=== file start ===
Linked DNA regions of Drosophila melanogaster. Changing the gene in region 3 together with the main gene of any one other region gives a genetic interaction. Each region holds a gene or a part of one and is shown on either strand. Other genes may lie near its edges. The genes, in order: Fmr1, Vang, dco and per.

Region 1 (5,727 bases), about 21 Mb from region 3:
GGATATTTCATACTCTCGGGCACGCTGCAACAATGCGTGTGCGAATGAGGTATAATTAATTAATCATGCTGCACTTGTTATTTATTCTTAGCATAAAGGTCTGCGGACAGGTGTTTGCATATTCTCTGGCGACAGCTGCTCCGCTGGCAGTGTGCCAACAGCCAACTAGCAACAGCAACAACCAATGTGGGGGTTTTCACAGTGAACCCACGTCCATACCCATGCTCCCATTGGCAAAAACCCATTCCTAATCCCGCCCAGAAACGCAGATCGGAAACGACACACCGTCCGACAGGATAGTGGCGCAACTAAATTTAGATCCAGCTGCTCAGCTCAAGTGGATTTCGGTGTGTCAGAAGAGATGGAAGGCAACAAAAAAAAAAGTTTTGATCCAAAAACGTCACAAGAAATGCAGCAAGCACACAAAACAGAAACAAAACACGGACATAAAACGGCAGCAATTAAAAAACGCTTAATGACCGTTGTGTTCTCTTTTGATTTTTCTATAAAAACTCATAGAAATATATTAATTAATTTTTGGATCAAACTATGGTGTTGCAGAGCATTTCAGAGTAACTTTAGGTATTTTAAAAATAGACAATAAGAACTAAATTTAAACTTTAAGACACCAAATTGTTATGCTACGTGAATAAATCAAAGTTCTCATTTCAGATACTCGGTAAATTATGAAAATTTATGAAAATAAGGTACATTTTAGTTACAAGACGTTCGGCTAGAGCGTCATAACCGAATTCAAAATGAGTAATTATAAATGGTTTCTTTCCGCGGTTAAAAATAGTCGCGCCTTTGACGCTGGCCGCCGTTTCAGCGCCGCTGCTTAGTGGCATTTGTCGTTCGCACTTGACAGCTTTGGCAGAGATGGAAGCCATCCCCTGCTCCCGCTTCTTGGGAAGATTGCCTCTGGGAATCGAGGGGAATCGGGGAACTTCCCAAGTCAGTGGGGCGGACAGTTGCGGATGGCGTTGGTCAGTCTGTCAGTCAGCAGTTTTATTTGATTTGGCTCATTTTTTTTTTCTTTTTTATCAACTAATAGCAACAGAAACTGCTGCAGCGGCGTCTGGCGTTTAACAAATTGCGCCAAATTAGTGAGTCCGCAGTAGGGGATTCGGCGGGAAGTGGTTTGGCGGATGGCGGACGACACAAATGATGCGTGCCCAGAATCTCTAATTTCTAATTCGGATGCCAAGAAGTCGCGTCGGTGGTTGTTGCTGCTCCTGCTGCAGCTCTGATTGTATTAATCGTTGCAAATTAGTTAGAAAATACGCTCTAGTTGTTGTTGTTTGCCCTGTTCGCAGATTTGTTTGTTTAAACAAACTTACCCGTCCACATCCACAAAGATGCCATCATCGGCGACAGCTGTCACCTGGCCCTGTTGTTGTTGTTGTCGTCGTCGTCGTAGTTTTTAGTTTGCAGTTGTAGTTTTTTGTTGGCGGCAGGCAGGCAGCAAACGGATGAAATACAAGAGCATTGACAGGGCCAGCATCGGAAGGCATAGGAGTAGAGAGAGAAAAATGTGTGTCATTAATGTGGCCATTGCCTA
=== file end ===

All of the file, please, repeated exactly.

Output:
Linked DNA regions of Drosophila melanogaster. Changing the gene in region 3 together with the main gene of any one other region gives a genetic interaction. Each region holds a gene or a part of one and is shown on either strand. Other genes may lie near its edges. The genes, in order: Fmr1, Vang, dco and per.

Region 1 (5,727 bases), about 21 Mb from region 3:
GGATATTTCATACTCTCGGGCACGCTGCAACAATGCGTGTGCGAATGAGGTATAATTAATTAATCATGCTGCACTTGTTATTTATTCTTAGCATAAAGGTCTGCGGACAGGTGTTTGCATATTCTCTGGCGACAGCTGCTCCGCTGGCAGTGTGCCAACAGCCAACTAGCAACAGCAACAACCAATGTGGGGGTTTTCACAGTGAACCCACGTCCATACCCATGCTCCCATTGGCAAAAACCCATTCCTAATCCCGCCCAGAAACGCAGATCGGAAACGACACACCGTCCGACAGGATAGTGGCGCAACTAAATTTAGATCCAGCTGCTCAGCTCAAGTGGATTTCGGTGTGTCAGAAGAGATGGAAGGCAACAAAAAAAAAAGTTTTGATCCAAAAACGTCACAAGAAATGCAGCAAGCACACAAAACAGAAACAAAACACGGACATAAAACGGCAGCAATTAAAAAACGCTTAATGACCGTTGTGTTCTCTTTTGATTTTTCTATAAAAACTCATAGAAATATATTAATTAATTTTTGGATCAAACTATGGTGTTGCAGAGCATTTCAGAGTAACTTTAGGTATTTTAAAAATAGACAATAAGAACTAAATTTAAACTTTAAGACACCAAATTGTTATGCTACGTGAATAAATCAAAGTTCTCATTTCAGATACTCGGTAAATTATGAAAATTTATGAAAATAAGGTACATTTTAGTTACAAGACGTTCGGCTAGAGCGTCATAACCGAATTCAAAATGAGTAATTATAAATGGTTTCTTTCCGCGGTTAAAAATAGTCGCGCCTTTGACGCTGGCCGCCGTTTCAGCGCCGCTGCTTAGTGGCATTTGTCGTTCGCACTTGACAGCTTTGGCAGAGATGGAAGCCATCCCCTGCTCCCGCTTCTTGGGAAGATTGCCTCTGGGAATCGAGGGGAATCGGGGAACTTCCCAAGTCAGTGGGGCGGACAGTTGCGGATGGCGTTGGTCAGTCTGTCAGTCAGCAGTTTTATTTGATTTGGCTCATTTTTTTTTTCTTTTTTATCAACTAATAGCAACAGAAACTGCTGCAGCGGCGTCTGGCGTTTAACAAATTGCGCCAAATTAGTGAGTCCGCAGTAGGGGATTCGGCGGGAAGTGGTTTGGCGGATGGCGGACGACACAAATGATGCGTGCCCAGAATCTCTAATTTCTAATTCGGATGCCAAGAAGTCGCGTCGGTGGTTGTTGCTGCTCCTGCTGCAGCTCTGATTGTATTAATCGTTGCAAATTAGTTAGAAAATACGCTCTAGTTGTTGTTGTTTGCCCTGTTCGCAGATTTGTTTGTTTAAACAAACTTACCCGTCCACATCCACAAAGATGCCATCATCGGCGACAGCTGTCACCTGGCCCTGTTGTTGTTGTTGTCGTCGTCGTCGTAGTTTTTAGTTTGCAGTTGTAGTTTTTTGTTGGCGGCAGGCAGGCAGCAAACGGATGAAATACAAGAGCATTGACAGGGCCAGCATCGGAAGGCATAGGAGTAGAGAGAGAAAAATGTGTGTCATTAATGTGGCCATTGCCTA